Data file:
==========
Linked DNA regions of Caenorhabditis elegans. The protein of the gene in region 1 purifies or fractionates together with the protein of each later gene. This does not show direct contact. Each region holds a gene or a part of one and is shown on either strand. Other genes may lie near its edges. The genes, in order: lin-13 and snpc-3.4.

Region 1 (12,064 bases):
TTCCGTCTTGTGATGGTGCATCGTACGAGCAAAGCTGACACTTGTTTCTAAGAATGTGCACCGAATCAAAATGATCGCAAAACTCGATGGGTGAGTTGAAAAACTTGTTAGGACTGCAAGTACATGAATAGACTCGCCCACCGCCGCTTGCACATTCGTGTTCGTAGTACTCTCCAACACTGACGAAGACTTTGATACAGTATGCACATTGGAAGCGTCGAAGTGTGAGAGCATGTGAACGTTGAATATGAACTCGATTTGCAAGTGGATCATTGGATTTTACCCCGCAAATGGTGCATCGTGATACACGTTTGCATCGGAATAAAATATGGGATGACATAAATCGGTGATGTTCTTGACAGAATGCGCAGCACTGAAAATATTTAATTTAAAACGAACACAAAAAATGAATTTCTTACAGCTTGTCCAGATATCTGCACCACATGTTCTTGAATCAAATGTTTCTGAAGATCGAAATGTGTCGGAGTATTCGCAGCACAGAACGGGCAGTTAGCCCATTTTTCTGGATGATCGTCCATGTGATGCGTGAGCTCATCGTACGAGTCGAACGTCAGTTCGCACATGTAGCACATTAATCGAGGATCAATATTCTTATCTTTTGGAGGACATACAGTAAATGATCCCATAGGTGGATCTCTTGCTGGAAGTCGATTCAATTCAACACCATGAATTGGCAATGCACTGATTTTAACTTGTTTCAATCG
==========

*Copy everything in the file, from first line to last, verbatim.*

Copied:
Linked DNA regions of Caenorhabditis elegans. The protein of the gene in region 1 purifies or fractionates together with the protein of each later gene. This does not show direct contact. Each region holds a gene or a part of one and is shown on either strand. Other genes may lie near its edges. The genes, in order: lin-13 and snpc-3.4.

Region 1 (12,064 bases):
TTCCGTCTTGTGATGGTGCATCGTACGAGCAAAGCTGACACTTGTTTCTAAGAATGTGCACCGAATCAAAATGATCGCAAAACTCGATGGGTGAGTTGAAAAACTTGTTAGGACTGCAAGTACATGAATAGACTCGCCCACCGCCGCTTGCACATTCGTGTTCGTAGTACTCTCCAACACTGACGAAGACTTTGATACAGTATGCACATTGGAAGCGTCGAAGTGTGAGAGCATGTGAACGTTGAATATGAACTCGATTTGCAAGTGGATCATTGGATTTTACCCCGCAAATGGTGCATCGTGATACACGTTTGCATCGGAATAAAATATGGGATGACATAAATCGGTGATGTTCTTGACAGAATGCGCAGCACTGAAAATATTTAATTTAAAACGAACACAAAAAATGAATTTCTTACAGCTTGTCCAGATATCTGCACCACATGTTCTTGAATCAAATGTTTCTGAAGATCGAAATGTGTCGGAGTATTCGCAGCACAGAACGGGCAGTTAGCCCATTTTTCTGGATGATCGTCCATGTGATGCGTGAGCTCATCGTACGAGTCGAACGTCAGTTCGCACATGTAGCACATTAATCGAGGATCAATATTCTTATCTTTTGGAGGACATACAGTAAATGATCCCATAGGTGGATCTCTTGCTGGAAGTCGATTCAATTCAACACCATGAATTGGCAATGCACTGATTTTAACTTGTTTCAATCG